Learning Goals

Work-integrated learning (WIL) is a teaching practice that uses the workplace to achieve learning goals related to applying taught theory and experiencing workplace environments. It replaces structured classroom learning with a structured work environment, lecturers with peers and supervisors.

Industry also has an interest in ensuring their new staff learn fast and in most cases they will already have learning goals in mind for you. The alternative is learning by merely by turning up to work, however this is not considered by either professional workplaces or higher education that this reliably leads to good learning outcomes.

The method we use is to have you document learning goals that are of interest to you, relate to the work opportunity you have and draw upon Victoria University graduate attributes.

Typically learning goals will be one technical skill related to the work and two or three soft skills drawn from graduate attributes.

We suggest using SMART objectives (used extensively in industry and a short tutorial is provided below). For each goal, quantify your current level of skill (the start of your journey) and describe your goal (your destination). Your supervisor will suggest opportunities in the workplace for you to practise these skills (your journey plan).

Business Goals vs. Learning Goals

Business goals are driven by business needs, for example, satisfying client requirements. Business goals are often set by Directors and senior management. Your supervisor will have goals that will help meet these higher goals and of course you will take on tasks that contribute to these business goals.

Not achieving business goals has different consequences to not achieving personal goals (learning goals in this case). As an intern you are unlikely to be given tasks that are business critical, or there will be a back-up plan should the task prove unexpectedly difficult. As you gain experience however you will be relied on more to deliver on business goals, on time. Others will stop having back-up plans and will rely on your experience and professionalism to keep everyone informed of potential problems.

Not achieving personal goals in contrast, typically has minimal effect on the business and is not usually a cause for concern (in your report, talk about what you achieved in your journey).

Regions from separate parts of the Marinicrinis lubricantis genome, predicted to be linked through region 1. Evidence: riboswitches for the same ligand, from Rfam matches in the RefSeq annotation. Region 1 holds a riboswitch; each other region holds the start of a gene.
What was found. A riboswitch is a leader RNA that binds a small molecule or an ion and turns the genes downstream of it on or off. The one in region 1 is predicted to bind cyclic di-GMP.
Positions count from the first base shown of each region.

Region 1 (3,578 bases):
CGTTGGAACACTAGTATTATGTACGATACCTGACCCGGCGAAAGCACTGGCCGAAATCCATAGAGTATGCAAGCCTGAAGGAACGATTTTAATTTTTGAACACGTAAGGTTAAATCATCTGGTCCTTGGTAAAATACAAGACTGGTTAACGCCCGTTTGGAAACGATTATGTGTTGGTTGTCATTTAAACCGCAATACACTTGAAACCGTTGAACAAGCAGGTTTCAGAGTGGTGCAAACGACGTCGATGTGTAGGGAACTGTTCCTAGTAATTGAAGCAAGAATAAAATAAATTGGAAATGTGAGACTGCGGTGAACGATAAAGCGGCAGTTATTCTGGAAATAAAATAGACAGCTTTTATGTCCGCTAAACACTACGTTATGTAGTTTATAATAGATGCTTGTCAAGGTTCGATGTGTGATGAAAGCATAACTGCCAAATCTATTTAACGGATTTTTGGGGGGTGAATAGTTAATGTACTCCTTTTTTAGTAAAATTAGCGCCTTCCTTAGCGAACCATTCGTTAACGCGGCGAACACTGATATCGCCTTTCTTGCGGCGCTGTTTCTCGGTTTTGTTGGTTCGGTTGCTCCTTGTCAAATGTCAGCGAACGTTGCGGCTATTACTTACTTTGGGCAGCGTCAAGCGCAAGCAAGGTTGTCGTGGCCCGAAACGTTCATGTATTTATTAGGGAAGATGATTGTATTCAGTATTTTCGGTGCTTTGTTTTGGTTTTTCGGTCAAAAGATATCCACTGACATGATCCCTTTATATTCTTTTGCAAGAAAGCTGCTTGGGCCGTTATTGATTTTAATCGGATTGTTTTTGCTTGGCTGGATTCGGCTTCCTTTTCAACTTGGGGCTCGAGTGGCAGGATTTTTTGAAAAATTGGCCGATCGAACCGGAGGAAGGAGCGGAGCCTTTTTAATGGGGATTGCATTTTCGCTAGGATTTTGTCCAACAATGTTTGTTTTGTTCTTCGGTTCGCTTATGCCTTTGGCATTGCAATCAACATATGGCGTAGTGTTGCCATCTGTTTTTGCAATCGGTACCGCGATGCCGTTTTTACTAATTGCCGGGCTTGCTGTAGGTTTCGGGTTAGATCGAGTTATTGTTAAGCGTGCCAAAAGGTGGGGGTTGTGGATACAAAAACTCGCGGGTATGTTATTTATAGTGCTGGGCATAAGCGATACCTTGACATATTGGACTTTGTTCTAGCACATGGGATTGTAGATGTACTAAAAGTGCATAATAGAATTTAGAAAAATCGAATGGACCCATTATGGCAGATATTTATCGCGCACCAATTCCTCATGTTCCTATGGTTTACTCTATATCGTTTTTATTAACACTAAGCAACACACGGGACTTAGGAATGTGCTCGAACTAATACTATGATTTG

The technical skill might be related to, for example, a language like Ruby, a framework like Flask, a process like Agile or a library like React, and there are many other options available.

The two or three soft skills may be drawn from from the Bachelor of Engineering Graduate Attributes or the Victoria University Graduate Profile (paraphrased);

  • Critical and creative thinking
  • Communicating complex ideas in a range of contexts
  • Openness to ideas and continuous learning
  • International perspectives
  • Engagement with communities
  • Collaboration and teamwork
  • Capacity for leadership
  • Effective written and oral reports
  • Managing risk and uncertainty

SMART Objectives

The SMART acronym describes the elements that make up a useful objective, as opposed to expressing vague intentions. Engineers are not vague and this applies to goals, whether personal or business related.

S pecific
M easurable
A ction oriented
R ealistic
T ime bound

The most common difficulty had by those new to goal setting, is the second, Measurable. But lets work through them all using the example, "I want to improve my Ruby on Rails skills." This expresses a good sentiment, however it can be shaped a little better.

The first critique; does it require you to do anything more than merely turn up to work? This relates to Action oriented. Goals need you to be pro-active rather than the lucky recipient of circumstances. Listening to fellow staff talk about Ruby will achieve this goal. Of course the unexpressed intent here is to write code.

"I wish to improve my ability to write Ruby on Rails code."

This also contributes to being Specific, but could still get better. There is no reference here to the workplace context. This goal could be achieved without the workplace experience, a personal project for example.

"I will improve my ability to contribute to the Ruby on Rails code base at Flux Federation."